Caterpillar Therapy

Holistic Beauty Treatments

Reflexology tester sessions – helping people to contribute to their local charities

What is a tester session?

A full reflexology session lasts an hour and all the techniques are applied (e.g. all the neurological points, the maps and areas corresponding to all organs and systems in the body are worked on). In comparison, a reflexology tester session is a sample session of 15-20 minutes of therapy. Due to shorter time, the therapist will normally choose to do few basic steps of the therapy and focus either on points and areas for relaxation, and on minor symptoms their client may feel at that particular moment.

Why is it offered?

Many therapists will offer sample sessions to introduce a therapy when it is totally new to clients or promote one which is not well known but has great potential for improving health.

Who takes a tester session?

A tester session might be tried by people who never had a full session and are reluctant whether to go for a full hour or not. However, many people will regularly book tester sessions to the same yearly events as I have seen at the Vitality Show in London or schools and charity events.

Is a tester session still worthy considering the short time allocated? How does it feel?

As a therapist, I consider a full session is something one has to give it a try for the whole benefits to take place.

However, over the years I got to do more and more tester sessions and have asked people how it felt. The feedback was surprisingly very positive: they felt relaxed, once they laid down they wished it was longer, few were very responding during the treatment feeling tingling sensations in their bodies, and for the face reflexology surely everyone was happy for a quick uplift of the entire face.

Why an organisation/charity would want to offer tester session?

Charities and school health-beauty events have now more often therapists offering tester sessions mainly to raise money for a good cause or financially to support disadvantaged groups of people or schools. It works. As one of the organisers pointed to me, people really love to combine their shopping, looking through beautiful handmade crafts, organic cotton baby cloths, handmade cosmetics, with having a reflexology session; after all that rush they let themselves  fall into a comfy chair while their therapist will work on their feet for 20 minutes. This is simply resting, comfortable and makes them happy their little treat will support the local charity and school.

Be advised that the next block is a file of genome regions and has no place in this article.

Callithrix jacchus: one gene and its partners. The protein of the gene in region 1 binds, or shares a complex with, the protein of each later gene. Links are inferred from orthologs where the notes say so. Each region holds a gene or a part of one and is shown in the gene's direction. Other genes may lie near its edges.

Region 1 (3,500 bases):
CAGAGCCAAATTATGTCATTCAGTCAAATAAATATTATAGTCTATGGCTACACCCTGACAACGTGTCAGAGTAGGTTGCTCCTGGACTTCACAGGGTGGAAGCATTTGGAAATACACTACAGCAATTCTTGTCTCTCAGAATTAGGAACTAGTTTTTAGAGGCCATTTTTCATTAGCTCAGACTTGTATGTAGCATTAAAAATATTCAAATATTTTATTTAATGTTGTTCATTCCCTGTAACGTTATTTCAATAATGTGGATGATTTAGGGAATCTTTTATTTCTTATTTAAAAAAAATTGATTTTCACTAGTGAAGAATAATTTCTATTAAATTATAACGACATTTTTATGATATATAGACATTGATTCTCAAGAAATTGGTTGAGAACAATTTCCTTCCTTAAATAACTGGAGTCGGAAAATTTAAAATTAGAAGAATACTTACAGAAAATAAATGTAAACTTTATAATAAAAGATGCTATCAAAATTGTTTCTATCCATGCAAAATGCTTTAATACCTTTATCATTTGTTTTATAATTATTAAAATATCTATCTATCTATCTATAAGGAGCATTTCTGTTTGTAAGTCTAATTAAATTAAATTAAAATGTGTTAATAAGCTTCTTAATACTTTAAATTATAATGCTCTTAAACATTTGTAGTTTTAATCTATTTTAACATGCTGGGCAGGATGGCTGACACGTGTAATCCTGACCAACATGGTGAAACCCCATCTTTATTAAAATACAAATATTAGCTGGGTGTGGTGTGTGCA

The last school event where four therapists were present offering foot reflexology and chair massages was very successful and to speak numbers, here it is the feedback from the organisers:

“We raised £2,000 for the school that night, with the combination of our shopping stalls, raffle, and of course the treatments!  The money will be going towards buying laptop computers for the children to use in class (which we have none of at all at the moment!) and to get the school set up with Wi-Fi technology.” Michelle Henley, Mathilda Marks-Kennedy School.

My conclusion

I used to consider tester sessions very limiting in regard to what that therapy can offer in its full length of time. However, it can be an advantage to exercise our theoretical and practical presentation skills and a great way for people to try from the multitudes of therapies and let themselves drawn towards what’s best for them.

A one to one tester session such as client – practitioner is great, however a tester session given and received at an event means multitudes of benefits:

  • promoting the therapy at a faster pace which means efficient networking
  • people may consider to integrate some of the therapies in their health plan
  • people have loads of fun interacting with their friends while being treated
  • people appreciate the variety of what an event has to offer and ways of supporting their charities, schools and different community projects

And not ultimately, our therapeutic work is used not only to treat one person at a time but by offering our skills we contribute the people, our communities and good causes. Looking forward to the next event!

 

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This entry was posted on December 11, 2011 by in Posts, Uncategorized.
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